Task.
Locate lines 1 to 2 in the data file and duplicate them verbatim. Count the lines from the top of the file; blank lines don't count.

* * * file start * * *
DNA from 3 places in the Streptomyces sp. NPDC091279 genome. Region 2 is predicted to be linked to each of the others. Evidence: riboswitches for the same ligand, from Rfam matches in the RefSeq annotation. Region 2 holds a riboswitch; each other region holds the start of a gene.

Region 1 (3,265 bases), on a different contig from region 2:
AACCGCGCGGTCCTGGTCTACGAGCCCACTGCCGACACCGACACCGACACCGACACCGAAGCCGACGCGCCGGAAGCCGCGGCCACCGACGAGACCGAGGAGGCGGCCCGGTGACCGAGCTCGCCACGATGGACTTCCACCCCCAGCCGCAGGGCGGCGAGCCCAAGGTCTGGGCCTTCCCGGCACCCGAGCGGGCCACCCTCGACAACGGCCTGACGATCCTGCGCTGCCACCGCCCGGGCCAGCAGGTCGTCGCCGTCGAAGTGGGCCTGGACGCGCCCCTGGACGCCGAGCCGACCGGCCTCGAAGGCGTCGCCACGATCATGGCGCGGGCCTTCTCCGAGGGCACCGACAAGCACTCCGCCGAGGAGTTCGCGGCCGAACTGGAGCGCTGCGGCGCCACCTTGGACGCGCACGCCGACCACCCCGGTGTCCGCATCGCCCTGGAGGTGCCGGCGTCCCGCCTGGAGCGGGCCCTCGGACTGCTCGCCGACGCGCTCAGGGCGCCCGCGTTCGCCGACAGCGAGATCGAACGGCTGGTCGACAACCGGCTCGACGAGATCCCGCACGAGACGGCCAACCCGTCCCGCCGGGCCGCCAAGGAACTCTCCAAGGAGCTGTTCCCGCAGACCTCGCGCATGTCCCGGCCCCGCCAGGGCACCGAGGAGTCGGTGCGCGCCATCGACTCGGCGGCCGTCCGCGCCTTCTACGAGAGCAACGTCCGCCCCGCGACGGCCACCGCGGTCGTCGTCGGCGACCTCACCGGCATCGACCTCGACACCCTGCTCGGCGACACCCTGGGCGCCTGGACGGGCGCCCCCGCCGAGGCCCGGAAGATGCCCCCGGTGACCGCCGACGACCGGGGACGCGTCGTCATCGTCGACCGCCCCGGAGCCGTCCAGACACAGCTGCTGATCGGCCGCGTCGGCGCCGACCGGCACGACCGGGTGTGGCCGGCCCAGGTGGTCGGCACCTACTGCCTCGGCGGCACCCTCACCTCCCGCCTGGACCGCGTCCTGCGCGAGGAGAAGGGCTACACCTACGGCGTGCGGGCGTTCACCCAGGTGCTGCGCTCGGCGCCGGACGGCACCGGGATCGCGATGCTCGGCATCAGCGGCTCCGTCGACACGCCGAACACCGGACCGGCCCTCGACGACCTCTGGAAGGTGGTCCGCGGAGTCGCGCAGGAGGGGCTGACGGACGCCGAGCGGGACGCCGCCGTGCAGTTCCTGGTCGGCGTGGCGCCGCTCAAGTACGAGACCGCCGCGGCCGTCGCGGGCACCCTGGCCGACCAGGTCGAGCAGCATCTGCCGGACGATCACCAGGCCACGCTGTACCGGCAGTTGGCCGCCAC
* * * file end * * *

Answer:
DNA from 3 places in the Streptomyces sp. NPDC091279 genome. Region 2 is predicted to be linked to each of the others. Evidence: riboswitches for the same ligand, from Rfam matches in the RefSeq annotation. Region 2 holds a riboswitch; each other region holds the start of a gene.

Region 1 (3,265 bases), on a different contig from region 2: